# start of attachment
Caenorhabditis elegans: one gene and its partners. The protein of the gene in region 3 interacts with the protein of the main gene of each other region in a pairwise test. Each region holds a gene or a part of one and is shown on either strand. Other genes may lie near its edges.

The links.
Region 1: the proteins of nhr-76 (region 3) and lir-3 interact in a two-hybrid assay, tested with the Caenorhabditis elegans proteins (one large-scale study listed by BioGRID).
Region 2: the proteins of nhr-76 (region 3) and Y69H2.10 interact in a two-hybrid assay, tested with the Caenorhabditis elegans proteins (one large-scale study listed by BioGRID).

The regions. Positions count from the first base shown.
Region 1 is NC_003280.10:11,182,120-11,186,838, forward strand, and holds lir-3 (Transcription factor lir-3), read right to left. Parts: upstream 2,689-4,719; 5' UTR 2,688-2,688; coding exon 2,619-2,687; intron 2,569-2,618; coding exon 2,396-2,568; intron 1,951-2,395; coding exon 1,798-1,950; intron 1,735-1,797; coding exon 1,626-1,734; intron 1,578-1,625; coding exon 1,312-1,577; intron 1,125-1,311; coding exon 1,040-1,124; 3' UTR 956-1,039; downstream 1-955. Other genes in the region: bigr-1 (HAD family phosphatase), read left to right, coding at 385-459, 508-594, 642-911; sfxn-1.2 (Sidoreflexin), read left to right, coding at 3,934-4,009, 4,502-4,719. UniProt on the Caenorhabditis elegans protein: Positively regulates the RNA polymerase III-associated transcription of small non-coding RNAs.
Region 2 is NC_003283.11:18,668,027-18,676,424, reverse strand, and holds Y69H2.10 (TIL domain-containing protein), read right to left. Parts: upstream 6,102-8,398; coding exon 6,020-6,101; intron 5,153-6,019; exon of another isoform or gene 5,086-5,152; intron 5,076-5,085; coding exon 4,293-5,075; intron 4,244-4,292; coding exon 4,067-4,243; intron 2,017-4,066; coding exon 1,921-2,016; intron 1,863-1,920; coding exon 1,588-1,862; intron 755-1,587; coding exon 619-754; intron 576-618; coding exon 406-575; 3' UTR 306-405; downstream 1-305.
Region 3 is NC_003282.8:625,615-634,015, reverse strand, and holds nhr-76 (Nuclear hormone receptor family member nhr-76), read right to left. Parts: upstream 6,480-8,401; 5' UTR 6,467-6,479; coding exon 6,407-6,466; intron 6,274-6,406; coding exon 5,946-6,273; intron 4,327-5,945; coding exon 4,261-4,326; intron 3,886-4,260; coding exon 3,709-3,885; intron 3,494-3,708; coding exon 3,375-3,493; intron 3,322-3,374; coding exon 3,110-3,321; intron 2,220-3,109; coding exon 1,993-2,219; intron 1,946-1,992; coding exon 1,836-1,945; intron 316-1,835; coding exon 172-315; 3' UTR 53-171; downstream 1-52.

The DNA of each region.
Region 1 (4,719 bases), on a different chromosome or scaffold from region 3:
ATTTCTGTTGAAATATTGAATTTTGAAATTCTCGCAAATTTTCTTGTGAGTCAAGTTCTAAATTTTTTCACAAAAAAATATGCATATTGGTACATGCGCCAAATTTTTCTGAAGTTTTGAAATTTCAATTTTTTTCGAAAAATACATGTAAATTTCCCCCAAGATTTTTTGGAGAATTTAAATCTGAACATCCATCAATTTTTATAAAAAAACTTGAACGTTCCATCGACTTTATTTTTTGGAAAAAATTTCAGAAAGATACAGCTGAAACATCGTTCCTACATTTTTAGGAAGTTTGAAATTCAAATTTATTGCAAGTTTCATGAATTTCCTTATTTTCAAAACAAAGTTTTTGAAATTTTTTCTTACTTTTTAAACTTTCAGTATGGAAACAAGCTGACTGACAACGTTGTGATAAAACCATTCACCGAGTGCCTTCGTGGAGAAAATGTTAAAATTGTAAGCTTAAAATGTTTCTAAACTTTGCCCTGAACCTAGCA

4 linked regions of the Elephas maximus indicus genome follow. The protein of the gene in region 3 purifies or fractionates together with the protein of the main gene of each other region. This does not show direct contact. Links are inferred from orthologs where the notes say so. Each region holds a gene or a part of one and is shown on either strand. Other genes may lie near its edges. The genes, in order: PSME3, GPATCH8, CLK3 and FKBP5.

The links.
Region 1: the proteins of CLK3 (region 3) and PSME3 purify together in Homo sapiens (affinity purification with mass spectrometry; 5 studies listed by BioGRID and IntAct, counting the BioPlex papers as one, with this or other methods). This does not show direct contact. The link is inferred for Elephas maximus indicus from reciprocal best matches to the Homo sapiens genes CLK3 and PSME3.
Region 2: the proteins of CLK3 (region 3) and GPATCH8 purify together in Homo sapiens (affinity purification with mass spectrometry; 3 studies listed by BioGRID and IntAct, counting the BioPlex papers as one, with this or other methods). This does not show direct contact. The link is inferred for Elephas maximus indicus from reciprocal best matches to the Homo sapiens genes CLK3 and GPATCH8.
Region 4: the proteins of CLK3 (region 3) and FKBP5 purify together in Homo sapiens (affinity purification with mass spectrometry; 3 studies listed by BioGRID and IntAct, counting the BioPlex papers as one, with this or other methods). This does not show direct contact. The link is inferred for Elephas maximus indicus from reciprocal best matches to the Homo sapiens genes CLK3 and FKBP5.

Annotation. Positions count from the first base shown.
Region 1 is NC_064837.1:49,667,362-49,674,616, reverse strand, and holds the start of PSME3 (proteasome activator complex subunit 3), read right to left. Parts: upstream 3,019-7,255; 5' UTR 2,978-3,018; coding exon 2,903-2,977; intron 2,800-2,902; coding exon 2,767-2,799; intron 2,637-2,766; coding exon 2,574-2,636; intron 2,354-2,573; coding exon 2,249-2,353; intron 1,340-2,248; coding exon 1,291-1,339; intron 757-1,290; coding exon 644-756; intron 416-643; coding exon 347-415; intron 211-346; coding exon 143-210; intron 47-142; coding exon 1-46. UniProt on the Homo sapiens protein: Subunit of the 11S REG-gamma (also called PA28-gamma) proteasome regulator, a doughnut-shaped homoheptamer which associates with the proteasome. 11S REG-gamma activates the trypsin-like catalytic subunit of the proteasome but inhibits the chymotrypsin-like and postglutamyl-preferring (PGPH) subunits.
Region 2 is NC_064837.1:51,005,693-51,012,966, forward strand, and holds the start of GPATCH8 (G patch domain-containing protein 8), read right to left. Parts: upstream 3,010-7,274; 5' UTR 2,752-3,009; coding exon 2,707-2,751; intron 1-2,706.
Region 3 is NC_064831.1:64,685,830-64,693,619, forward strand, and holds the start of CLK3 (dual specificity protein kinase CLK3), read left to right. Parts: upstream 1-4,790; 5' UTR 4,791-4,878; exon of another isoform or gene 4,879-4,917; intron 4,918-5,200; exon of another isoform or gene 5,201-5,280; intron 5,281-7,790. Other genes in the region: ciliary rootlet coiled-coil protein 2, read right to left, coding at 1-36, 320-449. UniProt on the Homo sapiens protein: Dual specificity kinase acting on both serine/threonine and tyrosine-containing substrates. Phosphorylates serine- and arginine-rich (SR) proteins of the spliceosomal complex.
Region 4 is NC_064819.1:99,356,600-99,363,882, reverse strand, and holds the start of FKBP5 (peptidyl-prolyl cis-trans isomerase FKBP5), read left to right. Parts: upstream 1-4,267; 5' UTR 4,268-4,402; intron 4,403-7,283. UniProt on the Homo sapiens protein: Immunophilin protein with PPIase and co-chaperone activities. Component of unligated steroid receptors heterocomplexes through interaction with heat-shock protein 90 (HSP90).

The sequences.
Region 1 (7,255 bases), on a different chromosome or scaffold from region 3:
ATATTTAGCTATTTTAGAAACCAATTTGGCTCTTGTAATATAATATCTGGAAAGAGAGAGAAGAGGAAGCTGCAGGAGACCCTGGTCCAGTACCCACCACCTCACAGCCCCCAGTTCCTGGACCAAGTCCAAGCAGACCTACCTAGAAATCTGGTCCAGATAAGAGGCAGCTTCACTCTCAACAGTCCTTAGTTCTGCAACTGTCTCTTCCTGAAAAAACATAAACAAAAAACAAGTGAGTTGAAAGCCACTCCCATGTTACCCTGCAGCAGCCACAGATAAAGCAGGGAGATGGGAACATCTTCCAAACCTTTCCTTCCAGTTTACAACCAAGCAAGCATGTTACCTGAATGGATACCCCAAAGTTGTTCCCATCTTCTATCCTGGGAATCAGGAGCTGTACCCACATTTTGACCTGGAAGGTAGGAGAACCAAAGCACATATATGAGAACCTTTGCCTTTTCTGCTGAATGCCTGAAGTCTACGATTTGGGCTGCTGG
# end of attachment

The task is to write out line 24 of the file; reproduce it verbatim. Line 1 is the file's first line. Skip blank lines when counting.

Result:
ATATTTAGCTATTTTAGAAACCAATTTGGCTCTTGTAATATAATATCTGGAAAGAGAGAGAAGAGGAAGCTGCAGGAGACCCTGGTCCAGTACCCACCACCTCACAGCCCCCAGTTCCTGGACCAAGTCCAAGCAGACCTACCTAGAAATCTGGTCCAGATAAGAGGCAGCTTCACTCTCAACAGTCCTTAGTTCTGCAACTGTCTCTTCCTGAAAAAACATAAACAAAAAACAAGTGAGTTGAAAGCCACTCCCATGTTACCCTGCAGCAGCCACAGATAAAGCAGGGAGATGGGAACATCTTCCAAACCTTTCCTTCCAGTTTACAACCAAGCAAGCATGTTACCTGAATGGATACCCCAAAGTTGTTCCCATCTTCTATCCTGGGAATCAGGAGCTGTACCCACATTTTGACCTGGAAGGTAGGAGAACCAAAGCACATATATGAGAACCTTTGCCTTTTCTGCTGAATGCCTGAAGTCTACGATTTGGGCTGCTGG